Navigating the changes of perimenopause

Originally published in the North Lake Tahoe Bonanza (link), January 26, 2010. The kids are out of the house, you've finally gotten that corner office and you no longer feel the need to change your wardrobe monthly to keep up with the latest fashions. The hard part's over — right? Then why do so many women find these prime years of life fraught with physical and emotional turmoil, symptoms which are often dismissed or quickly camouflaged with antidepressants, anti-anxiety medications, painkillers or even major surgeries?

The years when a woman is transitioning between regular cycles of ovulation and menopause is known as perimenopause. For most women this occurs during their forties, but many notice changes even earlier.

During perimenopause, production of estrogen, progesterone and testosterone begins to decline. Cycles may not always result in the release of an egg, contributing to irregular menses and for some, an increase in PMS symptoms.

As hormone levels drop, many women begin to experience hot flashes, sweats and problems sleeping. Symptoms may also include memory and concentration issues, mood swings, depression and anxiety. All of these are worsened by both loss of sleep and the emotional stressors common during these years.

Other issues that commonly arise are fatigue, dry or itchy skin, hair loss or breakage, palpitations, joint and muscle aches, weight gain, headaches, and vaginal dryness which may progress to cause bladder, yeast and other vaginal infections. Furthermore, as the protective effects of estrogen wane, women have a greater rate of developing osteoporosis, high cholesterol and heart disease.

With a list of problems like that, it's no surprise women want to control their symptoms. For many, a low dose oral contraceptive will provide baseline hormone levels while also minimizing risk of pregnancy, which is still a possibility during this time. Others may choose a customized program of bio-identical hormone support of estrogen, progesterone, and occasionally testosterone or DHEA.

At home, daily lifestyle choices are key. Drink plenty of water to prevent sodium retention. Avoid refined carbohydrates which contribute to insulin spikes and falls, worsening mood swings and contributing to weight gain. Eat multiple small meals per day containing a balanced mix of lean protein, colorful vegetables and healthy oils. For women who aren't already supplementing, now is the time to start a multivitamin regimen with adequate calcium, vitamin D, B vitamins and fish oil — all things you will need more of during this phase of your life.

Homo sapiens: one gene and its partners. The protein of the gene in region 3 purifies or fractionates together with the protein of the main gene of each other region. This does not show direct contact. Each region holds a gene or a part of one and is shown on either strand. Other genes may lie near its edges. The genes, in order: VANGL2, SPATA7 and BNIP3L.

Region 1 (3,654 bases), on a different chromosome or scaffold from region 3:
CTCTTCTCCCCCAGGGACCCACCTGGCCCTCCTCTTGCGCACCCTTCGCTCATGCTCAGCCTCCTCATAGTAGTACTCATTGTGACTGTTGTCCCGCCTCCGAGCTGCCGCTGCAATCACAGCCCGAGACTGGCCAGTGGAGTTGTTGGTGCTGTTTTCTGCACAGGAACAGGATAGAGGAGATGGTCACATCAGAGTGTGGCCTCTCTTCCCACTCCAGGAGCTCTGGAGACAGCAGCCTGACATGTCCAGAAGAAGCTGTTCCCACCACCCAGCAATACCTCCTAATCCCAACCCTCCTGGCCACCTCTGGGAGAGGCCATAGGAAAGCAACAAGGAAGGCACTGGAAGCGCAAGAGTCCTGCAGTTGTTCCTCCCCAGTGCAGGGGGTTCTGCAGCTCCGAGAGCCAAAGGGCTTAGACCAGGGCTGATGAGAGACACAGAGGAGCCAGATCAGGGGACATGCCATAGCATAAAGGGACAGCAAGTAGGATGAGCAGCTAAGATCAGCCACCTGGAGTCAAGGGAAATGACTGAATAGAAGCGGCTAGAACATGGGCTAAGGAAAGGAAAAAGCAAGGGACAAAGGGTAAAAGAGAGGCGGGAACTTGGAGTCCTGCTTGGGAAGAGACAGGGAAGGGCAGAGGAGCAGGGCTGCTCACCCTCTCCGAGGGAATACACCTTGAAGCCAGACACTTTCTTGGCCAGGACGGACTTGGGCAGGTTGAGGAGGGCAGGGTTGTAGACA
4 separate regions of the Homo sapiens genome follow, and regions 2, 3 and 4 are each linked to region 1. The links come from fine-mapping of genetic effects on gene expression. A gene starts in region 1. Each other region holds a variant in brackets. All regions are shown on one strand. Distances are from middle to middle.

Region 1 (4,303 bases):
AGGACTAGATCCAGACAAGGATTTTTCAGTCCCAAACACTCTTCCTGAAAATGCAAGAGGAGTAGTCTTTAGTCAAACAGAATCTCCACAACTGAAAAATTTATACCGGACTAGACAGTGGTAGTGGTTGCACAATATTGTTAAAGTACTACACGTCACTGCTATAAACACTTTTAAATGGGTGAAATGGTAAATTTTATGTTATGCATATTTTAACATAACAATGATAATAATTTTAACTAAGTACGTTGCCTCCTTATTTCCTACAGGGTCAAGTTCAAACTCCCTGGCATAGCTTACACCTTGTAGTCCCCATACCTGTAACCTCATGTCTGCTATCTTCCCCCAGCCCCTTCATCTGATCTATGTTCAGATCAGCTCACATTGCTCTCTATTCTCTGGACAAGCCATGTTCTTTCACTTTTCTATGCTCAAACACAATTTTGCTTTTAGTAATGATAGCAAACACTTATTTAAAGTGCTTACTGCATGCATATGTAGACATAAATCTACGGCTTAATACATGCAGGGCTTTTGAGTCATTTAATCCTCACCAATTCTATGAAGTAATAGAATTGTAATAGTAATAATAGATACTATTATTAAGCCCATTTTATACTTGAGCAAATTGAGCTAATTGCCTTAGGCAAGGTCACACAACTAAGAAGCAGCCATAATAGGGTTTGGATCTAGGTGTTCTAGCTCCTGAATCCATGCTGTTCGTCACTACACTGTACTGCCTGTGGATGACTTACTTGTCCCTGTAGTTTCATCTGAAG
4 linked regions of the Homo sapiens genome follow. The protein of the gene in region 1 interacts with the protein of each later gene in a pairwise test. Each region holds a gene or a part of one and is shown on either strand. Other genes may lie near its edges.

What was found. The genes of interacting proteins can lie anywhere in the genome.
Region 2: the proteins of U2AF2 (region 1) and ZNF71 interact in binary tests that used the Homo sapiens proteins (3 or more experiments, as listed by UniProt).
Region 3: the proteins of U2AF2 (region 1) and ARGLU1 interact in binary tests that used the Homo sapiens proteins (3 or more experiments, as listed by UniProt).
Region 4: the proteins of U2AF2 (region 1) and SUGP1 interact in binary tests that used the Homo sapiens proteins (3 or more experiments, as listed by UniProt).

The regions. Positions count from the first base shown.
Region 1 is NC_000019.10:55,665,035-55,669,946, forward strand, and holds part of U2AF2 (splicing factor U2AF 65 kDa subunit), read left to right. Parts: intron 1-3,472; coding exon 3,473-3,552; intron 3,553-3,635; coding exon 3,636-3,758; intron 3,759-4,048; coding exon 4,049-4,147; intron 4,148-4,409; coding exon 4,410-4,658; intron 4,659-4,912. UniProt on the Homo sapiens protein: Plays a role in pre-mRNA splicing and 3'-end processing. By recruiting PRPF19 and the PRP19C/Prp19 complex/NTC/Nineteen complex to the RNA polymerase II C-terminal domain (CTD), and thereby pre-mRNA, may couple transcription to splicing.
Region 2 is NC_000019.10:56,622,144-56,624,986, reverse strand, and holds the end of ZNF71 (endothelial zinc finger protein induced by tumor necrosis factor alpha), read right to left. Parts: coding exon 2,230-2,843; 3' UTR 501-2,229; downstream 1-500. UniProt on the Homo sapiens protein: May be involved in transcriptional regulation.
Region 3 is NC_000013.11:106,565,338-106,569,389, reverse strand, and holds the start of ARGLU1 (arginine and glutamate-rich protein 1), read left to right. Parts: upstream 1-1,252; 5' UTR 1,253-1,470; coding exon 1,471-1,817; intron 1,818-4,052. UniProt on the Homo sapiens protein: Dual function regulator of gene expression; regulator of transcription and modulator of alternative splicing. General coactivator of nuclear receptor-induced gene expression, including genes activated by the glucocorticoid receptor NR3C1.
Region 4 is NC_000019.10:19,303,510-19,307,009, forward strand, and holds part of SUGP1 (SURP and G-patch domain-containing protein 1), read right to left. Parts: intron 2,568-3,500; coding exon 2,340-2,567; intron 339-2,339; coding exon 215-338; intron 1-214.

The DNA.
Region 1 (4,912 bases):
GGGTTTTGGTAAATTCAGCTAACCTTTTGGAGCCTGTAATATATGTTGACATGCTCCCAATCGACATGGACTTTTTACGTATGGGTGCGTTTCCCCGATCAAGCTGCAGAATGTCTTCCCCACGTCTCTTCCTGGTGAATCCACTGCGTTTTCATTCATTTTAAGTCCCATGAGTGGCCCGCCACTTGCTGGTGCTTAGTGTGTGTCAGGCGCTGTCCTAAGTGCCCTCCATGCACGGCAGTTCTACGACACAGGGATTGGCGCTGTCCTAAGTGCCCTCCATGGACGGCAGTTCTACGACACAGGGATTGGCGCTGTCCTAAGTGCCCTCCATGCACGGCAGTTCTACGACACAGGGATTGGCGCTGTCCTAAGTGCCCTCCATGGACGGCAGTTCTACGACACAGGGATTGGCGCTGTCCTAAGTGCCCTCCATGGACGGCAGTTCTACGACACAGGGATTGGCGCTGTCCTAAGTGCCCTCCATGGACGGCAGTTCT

Both alcohol and caffeine can bring on hot flashes, as can a variety of stressors including spicy foods. If these are an issue, keep a journal to identify and eliminate symptom triggers.

Women who smoke experience ovarian failure and menopause several years sooner than their non-smoking counterparts and often have a greater fall in hormone levels. If you haven't already, do anything you can to cut down or quit.

A regular program of exercise that encompasses cardio, weight-bearing and relaxation elements is one of the best things you can do to minimize symptoms as well as the dangerous changes that come with menopause - osteoporosis, increased visceral fat and heart disease. It can also improve the sleep disturbances common to many women.

Finally, some women benefit from natural remedies including black cohosh, chasteberry, St. John's Wort and a variety of natural phytoestrogens from soy, red clover and flax seed. These can improve your symptoms, lipids and osteoporosis, but be sure to discuss their use with your physician as they can interact with other medications and medical problems.

Your doctor may also need to evaluate you to make sure that other medical issues such as thyroid dysfunction, fibroids, endometriosis, or cancer aren't causing some of your symptoms. Talk with them, both to determine whether other medical problems need to be excluded and also to see if hormones or other medications could help.

Listening to your own rhythms as your body transitions, and making sure that you are meeting your body's changing needs will help you move through these years healthy, balanced and sane.

— Dr. Rebecca Gelber is an Incline Village resident and graduate of The Johns Hopkins School of Medicine. She is an adjunct professor with the UNR School of Medicine and practices locally at Tahoe Aesthetic and Integrative Medicine, 775-298-1750,